Today as part of a casual conversation at work, I learned that several of my coworkers have family impacted by addiction. I kept quiet and just listened.
I wonder if they know….
Addiction touches more families than we realize. All throughout our communities, we find current and past drug use, alcoholism and crisis. So why is it still so hard to talk about?
I have seen families torn apart by a loved one’s drug use. They insist they don’t need help. They can handle it.
I have seen parents with a teenage child caught up in drug use , leading to a host of other consequences. They try and try to fix things on their own, until they just can’t. But they don’t talk about it. They can handle it.
Why is it so difficult to accept help? We all know this is too big to handle alone…
Just my thoughts here, but maybe pride?
“When pride comes, then comes disgrace. ( Proverbs 11:2)”
What is pride? We know self- esteem is an important, valuable trait, but pride tells us we are bigger than we are. We can do anything!
No- we can’t.
Pride gets in the way of what God wants to do. It convinces us that we are indestructible, we don’t need help- we can do anything.
But we can’t.
Pride says, yes, I know my child is using drugs. I can make him stop.
No…. no, you can’t.
Why is it still so hard to talk about this? Because pride has convinced us we don’t need to…
There are some things we were not meant to carry alone. Addiction is one of those. We were created to live in relationship, in community. When we struggle, there are others around us who have walked the same things. We help each other. We hold each other up. This only works if we talk about it though. How would I know what you need unless you say it? How would you know what I have walked through unless I share it? We have to talk….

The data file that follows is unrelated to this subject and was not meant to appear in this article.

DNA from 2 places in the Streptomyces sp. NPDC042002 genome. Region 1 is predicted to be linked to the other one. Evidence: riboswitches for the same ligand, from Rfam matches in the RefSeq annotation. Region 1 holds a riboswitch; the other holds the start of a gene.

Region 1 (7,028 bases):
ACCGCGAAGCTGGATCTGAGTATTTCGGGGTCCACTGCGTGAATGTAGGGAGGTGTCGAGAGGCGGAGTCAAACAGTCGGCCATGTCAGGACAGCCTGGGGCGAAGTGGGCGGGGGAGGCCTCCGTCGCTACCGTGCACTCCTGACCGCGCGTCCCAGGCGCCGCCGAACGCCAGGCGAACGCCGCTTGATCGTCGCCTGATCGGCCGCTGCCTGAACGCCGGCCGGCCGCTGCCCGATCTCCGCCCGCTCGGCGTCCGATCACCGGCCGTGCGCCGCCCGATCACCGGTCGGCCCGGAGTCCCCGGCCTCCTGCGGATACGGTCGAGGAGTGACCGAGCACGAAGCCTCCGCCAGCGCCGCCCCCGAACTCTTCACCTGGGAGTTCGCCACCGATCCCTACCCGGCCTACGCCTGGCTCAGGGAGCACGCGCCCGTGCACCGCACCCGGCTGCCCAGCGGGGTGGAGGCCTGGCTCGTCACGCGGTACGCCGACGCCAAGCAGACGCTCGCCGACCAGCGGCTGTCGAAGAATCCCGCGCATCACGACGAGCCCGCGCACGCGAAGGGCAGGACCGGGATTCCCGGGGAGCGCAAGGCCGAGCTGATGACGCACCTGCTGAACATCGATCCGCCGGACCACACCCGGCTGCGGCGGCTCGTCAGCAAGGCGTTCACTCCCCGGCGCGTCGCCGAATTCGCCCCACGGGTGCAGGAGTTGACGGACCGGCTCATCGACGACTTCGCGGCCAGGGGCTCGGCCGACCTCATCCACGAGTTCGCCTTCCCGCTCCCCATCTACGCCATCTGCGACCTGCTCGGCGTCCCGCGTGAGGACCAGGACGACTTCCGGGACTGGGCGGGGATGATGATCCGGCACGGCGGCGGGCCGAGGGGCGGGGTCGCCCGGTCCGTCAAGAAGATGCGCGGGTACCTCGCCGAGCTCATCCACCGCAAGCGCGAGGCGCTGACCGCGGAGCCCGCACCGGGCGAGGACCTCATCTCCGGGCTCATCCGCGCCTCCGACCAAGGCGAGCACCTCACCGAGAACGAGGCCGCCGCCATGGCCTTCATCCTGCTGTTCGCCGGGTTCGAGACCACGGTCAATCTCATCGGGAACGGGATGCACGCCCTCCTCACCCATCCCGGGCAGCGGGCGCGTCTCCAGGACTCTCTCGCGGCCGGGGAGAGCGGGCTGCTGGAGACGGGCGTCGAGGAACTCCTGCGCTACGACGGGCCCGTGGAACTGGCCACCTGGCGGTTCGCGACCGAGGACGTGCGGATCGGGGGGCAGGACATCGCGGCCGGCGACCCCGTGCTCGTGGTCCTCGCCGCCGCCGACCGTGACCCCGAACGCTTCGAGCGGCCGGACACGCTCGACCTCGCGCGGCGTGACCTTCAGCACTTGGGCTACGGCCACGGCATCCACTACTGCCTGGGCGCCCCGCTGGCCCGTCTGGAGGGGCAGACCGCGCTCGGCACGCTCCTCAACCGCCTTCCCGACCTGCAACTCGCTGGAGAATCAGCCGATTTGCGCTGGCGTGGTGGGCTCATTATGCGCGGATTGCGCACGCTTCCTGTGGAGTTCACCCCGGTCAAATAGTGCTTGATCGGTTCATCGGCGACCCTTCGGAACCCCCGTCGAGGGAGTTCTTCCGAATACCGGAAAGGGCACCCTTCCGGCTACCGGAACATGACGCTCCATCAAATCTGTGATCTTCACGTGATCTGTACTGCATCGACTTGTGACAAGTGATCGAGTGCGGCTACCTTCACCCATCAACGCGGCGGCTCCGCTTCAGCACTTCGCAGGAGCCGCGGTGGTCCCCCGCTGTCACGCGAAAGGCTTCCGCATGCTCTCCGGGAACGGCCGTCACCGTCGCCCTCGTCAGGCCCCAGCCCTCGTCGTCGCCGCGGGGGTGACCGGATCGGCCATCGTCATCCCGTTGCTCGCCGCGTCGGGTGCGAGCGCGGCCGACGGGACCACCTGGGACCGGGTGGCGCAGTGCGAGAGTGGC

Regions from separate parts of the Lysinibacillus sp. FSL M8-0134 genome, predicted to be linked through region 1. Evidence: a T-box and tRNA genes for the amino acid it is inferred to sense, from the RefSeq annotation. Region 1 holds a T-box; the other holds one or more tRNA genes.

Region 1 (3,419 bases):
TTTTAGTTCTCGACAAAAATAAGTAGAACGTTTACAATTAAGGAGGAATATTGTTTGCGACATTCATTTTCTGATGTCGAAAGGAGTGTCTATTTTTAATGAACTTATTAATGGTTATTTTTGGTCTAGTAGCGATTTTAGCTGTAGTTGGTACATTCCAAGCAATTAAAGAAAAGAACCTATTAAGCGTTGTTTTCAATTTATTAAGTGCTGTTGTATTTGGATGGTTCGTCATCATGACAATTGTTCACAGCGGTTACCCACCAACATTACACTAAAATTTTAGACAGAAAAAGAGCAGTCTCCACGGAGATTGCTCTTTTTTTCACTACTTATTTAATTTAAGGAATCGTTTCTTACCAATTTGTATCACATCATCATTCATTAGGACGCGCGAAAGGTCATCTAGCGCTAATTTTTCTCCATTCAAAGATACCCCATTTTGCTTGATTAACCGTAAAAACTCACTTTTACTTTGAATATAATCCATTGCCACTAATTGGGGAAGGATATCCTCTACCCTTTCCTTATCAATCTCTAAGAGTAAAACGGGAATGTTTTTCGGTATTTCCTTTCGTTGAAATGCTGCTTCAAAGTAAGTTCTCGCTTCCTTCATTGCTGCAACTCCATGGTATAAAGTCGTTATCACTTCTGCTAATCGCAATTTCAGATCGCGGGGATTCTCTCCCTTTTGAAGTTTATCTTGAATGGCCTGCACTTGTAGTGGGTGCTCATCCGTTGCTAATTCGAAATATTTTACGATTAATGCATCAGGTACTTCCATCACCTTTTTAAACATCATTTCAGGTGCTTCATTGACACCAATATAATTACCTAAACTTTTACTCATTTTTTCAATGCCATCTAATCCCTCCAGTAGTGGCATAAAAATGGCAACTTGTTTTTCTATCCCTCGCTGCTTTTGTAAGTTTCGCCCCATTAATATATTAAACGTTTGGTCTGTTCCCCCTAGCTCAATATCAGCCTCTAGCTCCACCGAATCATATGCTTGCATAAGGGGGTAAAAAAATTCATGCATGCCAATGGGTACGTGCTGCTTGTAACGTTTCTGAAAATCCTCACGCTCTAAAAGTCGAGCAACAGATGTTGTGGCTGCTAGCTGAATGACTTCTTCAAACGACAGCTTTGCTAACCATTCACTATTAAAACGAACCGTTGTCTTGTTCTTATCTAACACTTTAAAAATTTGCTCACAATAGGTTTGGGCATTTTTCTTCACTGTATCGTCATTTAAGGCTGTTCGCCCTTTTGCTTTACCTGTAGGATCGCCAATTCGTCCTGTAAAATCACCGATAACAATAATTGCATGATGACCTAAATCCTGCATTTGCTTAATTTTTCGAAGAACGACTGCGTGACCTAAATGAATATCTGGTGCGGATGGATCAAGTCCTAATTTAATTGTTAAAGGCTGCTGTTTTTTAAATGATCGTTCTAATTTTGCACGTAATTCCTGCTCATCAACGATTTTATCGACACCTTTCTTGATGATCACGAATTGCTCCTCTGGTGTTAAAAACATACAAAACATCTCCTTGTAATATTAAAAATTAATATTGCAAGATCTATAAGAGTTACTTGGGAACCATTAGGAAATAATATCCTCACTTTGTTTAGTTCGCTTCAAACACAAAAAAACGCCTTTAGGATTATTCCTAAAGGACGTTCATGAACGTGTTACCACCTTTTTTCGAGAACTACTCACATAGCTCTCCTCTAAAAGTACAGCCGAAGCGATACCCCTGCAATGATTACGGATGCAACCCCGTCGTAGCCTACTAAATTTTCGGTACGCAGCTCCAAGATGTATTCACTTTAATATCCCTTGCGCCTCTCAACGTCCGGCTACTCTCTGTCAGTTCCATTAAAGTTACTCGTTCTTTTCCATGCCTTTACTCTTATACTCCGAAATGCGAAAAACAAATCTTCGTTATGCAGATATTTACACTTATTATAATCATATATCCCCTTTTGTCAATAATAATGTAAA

Think about this too…. God is the only one who can handle it all. Yes, He gives us strength and comfort. He also gives us support in the form of people. Just because you know the Lord doesn’t mean you don’t need help. The early church in the book of Acts lived together. They did life together. They supported each other! They were not too proud to lean on someone else.
Every week we have a support group that meets to talk about it. We lean on each other, share when we want to, and find strength from those around us. We talk about it…. whatever your “it” might be.
Don’t let pride stop you from talking… don’t let it get in the way of your family’s healing.
Reach out. I would love to talk about it.
Chaplain Debbie Lamm